Guilty of Speaking in the Park
Eric Hass, editor of The Weekly People, a left-wing paper, was arrested for speaking without a permit in Brooklyn, New York, on this day. He was found guilty three weeks later, on October 20th. Despite the prosecution, however, the assistant director of parks testified that the place where he spoke had long been a public forum and that no permit had ever been denied. This admission suggested that, as the Cold War was intensifying, the arrest of Haas was prompted by his left-wing political views. The ACLU planned to represent him in an appeal of his conviction.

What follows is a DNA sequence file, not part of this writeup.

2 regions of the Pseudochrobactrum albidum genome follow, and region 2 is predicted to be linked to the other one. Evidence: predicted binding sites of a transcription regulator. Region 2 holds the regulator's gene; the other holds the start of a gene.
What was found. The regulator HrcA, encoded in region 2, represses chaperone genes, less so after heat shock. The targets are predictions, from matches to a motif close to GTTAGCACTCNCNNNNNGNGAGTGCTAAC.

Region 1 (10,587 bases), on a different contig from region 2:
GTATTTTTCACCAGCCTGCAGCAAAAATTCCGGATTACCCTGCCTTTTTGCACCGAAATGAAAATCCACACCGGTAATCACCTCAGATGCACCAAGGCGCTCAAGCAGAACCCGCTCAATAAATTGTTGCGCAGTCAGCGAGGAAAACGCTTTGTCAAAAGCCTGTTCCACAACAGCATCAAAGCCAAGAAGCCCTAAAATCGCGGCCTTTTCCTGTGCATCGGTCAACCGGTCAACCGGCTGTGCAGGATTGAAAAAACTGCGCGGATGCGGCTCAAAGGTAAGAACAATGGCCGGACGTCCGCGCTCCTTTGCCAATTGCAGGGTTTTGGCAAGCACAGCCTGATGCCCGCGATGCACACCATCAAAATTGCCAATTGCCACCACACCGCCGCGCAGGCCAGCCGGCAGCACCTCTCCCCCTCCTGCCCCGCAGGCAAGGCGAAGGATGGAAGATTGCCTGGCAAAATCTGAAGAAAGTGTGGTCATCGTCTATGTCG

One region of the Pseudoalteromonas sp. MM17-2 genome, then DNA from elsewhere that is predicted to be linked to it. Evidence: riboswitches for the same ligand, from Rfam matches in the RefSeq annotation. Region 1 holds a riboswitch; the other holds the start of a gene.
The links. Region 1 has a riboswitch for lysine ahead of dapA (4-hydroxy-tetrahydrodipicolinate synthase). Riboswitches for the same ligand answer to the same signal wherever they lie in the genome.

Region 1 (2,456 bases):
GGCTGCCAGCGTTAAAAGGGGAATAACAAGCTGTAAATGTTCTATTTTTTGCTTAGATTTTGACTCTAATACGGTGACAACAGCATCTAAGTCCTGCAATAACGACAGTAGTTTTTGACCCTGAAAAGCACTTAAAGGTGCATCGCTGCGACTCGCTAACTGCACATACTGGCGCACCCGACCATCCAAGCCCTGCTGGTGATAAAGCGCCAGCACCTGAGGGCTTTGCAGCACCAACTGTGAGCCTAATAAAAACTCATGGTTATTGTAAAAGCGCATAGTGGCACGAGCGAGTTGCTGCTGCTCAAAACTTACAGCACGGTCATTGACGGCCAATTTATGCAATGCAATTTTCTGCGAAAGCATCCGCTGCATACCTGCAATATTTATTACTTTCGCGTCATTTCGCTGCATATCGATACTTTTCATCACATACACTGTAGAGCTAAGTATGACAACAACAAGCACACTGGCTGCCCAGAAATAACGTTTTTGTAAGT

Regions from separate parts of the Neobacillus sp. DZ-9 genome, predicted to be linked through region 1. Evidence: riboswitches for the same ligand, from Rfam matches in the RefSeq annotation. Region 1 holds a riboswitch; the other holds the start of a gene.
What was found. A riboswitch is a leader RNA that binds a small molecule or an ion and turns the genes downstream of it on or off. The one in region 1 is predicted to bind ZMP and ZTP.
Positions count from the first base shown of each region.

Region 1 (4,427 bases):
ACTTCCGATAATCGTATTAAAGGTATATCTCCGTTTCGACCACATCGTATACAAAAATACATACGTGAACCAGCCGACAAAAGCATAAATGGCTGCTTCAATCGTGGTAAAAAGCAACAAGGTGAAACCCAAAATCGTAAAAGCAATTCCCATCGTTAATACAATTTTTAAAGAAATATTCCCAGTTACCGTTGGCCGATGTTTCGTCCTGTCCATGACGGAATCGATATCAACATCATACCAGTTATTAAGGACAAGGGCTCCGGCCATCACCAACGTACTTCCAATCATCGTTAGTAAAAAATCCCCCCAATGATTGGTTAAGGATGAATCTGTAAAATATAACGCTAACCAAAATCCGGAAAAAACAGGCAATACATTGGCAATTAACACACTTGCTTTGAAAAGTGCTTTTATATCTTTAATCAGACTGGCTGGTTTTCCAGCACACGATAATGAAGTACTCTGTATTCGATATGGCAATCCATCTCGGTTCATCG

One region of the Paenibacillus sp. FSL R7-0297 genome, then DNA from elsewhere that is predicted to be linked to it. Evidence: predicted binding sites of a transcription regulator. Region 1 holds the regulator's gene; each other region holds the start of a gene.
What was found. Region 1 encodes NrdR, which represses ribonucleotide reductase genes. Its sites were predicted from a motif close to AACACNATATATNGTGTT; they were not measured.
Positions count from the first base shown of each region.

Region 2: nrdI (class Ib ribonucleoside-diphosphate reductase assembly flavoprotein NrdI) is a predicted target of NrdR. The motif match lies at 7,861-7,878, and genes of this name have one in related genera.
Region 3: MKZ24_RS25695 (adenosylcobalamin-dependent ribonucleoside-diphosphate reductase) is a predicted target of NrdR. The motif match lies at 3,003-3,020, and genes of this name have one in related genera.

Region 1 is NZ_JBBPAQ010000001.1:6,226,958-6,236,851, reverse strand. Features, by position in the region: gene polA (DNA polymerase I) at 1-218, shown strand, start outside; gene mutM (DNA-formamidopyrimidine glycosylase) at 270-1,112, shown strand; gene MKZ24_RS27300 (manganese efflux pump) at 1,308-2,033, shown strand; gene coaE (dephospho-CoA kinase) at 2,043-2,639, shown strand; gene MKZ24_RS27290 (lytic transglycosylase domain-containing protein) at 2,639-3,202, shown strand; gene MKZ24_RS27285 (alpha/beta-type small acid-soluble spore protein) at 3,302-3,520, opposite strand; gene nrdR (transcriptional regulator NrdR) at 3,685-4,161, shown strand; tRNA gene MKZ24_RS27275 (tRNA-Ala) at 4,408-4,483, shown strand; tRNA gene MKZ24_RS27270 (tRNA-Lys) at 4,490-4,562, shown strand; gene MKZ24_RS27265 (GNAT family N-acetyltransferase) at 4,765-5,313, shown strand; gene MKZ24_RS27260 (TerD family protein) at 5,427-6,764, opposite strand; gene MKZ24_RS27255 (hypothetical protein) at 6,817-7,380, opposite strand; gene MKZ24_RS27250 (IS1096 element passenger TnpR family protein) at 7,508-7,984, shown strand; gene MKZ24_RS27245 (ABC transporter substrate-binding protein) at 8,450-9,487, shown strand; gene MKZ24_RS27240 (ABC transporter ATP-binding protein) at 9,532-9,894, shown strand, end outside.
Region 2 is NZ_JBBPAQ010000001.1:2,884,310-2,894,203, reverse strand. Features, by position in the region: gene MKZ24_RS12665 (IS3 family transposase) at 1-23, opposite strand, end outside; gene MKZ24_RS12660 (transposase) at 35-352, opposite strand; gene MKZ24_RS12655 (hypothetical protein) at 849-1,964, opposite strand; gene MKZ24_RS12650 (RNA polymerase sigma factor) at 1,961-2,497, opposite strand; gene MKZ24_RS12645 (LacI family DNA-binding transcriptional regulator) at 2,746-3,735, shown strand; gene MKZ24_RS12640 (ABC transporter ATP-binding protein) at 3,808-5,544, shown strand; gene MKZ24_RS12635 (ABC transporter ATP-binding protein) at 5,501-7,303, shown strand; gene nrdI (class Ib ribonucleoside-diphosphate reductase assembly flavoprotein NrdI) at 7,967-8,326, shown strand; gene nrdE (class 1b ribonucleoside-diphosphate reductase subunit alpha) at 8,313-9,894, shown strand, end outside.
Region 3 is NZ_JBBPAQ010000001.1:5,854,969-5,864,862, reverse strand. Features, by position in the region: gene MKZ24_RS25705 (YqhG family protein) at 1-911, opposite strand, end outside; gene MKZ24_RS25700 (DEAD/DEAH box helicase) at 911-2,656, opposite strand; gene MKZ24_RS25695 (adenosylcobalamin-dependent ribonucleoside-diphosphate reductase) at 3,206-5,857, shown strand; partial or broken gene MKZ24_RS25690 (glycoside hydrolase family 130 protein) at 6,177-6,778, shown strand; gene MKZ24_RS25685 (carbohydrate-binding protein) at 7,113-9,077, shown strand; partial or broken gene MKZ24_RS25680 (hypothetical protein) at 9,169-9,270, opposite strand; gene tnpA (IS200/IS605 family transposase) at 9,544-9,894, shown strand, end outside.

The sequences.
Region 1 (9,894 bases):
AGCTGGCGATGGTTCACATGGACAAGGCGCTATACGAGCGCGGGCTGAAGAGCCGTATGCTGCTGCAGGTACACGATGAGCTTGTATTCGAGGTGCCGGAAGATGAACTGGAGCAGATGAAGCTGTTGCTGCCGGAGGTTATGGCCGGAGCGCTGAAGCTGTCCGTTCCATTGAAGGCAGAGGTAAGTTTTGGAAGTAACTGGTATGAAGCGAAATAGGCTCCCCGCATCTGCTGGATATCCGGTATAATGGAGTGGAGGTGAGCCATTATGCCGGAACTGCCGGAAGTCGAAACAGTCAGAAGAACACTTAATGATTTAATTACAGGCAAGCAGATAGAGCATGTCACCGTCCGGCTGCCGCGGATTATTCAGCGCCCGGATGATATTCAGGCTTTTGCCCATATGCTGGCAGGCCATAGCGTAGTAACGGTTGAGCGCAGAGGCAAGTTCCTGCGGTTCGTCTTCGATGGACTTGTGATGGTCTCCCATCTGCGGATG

The incident was characteristic of the arbitrary denial of freedom of speech and assembly to left-wing, labor, atheist, or anti-war speakers that prevailed from the time of World War I through the 1960s. On a number of occasions in the early 1920s, ACLU leaders were arrested for trying to read the Constitution or the Bill of Rights. See, for example, March 23, 1920 (for attempting to read the Connecticut state constitution; October 12, 1920; and in the most famous incident, the famous novelist Upton Sinclair was arrested near Los Angeles on May 15, 1923 for attempting to read the Bill of Rights.
Learn more about freedom of speech and assembly: http://www.firstamendmentcenter.org/category/assembly
Learn more about the Cold War: Ellen Schrecker, Many Are the Crimes: McCarthyism in America (1998)